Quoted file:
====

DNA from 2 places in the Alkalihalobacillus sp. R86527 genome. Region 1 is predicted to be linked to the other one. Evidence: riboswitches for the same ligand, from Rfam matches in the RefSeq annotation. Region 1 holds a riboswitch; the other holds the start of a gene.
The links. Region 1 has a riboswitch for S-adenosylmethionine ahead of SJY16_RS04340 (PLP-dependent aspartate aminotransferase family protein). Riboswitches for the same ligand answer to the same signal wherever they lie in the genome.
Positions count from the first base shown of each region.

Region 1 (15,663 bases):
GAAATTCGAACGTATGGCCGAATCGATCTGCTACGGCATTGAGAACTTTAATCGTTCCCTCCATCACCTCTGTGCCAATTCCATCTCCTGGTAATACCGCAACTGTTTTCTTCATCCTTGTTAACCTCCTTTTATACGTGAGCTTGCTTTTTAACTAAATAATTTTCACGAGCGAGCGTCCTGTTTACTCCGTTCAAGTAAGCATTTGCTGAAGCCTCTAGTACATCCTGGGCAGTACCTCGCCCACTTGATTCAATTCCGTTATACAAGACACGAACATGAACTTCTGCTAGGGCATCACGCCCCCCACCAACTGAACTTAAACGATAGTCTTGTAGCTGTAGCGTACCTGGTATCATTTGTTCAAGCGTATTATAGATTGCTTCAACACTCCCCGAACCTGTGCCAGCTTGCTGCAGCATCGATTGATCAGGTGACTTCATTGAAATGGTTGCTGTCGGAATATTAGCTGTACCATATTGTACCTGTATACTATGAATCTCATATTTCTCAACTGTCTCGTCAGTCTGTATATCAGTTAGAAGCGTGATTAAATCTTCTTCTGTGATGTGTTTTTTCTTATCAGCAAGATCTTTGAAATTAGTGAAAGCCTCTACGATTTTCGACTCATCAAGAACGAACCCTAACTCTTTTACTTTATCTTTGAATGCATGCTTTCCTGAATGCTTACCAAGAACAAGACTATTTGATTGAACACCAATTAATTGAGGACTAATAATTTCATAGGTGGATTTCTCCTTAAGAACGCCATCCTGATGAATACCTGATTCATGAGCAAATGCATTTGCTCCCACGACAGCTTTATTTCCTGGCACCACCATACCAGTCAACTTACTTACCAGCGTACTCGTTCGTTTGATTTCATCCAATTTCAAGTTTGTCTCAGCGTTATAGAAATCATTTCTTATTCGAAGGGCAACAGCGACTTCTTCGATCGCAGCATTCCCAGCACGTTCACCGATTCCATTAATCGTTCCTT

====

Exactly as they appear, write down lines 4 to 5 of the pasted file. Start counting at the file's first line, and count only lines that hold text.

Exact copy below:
Region 1 (15,663 bases):
GAAATTCGAACGTATGGCCGAATCGATCTGCTACGGCATTGAGAACTTTAATCGTTCCCTCCATCACCTCTGTGCCAATTCCATCTCCTGGTAATACCGCAACTGTTTTCTTCATCCTTGTTAACCTCCTTTTATACGTGAGCTTGCTTTTTAACTAAATAATTTTCACGAGCGAGCGTCCTGTTTACTCCGTTCAAGTAAGCATTTGCTGAAGCCTCTAGTACATCCTGGGCAGTACCTCGCCCACTTGATTCAATTCCGTTATACAAGACACGAACATGAACTTCTGCTAGGGCATCACGCCCCCCACCAACTGAACTTAAACGATAGTCTTGTAGCTGTAGCGTACCTGGTATCATTTGTTCAAGCGTATTATAGATTGCTTCAACACTCCCCGAACCTGTGCCAGCTTGCTGCAGCATCGATTGATCAGGTGACTTCATTGAAATGGTTGCTGTCGGAATATTAGCTGTACCATATTGTACCTGTATACTATGAATCTCATATTTCTCAACTGTCTCGTCAGTCTGTATATCAGTTAGAAGCGTGATTAAATCTTCTTCTGTGATGTGTTTTTTCTTATCAGCAAGATCTTTGAAATTAGTGAAAGCCTCTACGATTTTCGACTCATCAAGAACGAACCCTAACTCTTTTACTTTATCTTTGAATGCATGCTTTCCTGAATGCTTACCAAGAACAAGACTATTTGATTGAACACCAATTAATTGAGGACTAATAATTTCATAGGTGGATTTCTCCTTAAGAACGCCATCCTGATGAATACCTGATTCATGAGCAAATGCATTTGCTCCCACGACAGCTTTATTTCCTGGCACCACCATACCAGTCAACTTACTTACCAGCGTACTCGTTCGTTTGATTTCATCCAATTTCAAGTTTGTCTCAGCGTTATAGAAATCATTTCTTATTCGAAGGGCAACAGCGACTTCTTCGATCGCAGCATTCCCAGCACGTTCACCGATTCCATTAATCGTTCCTT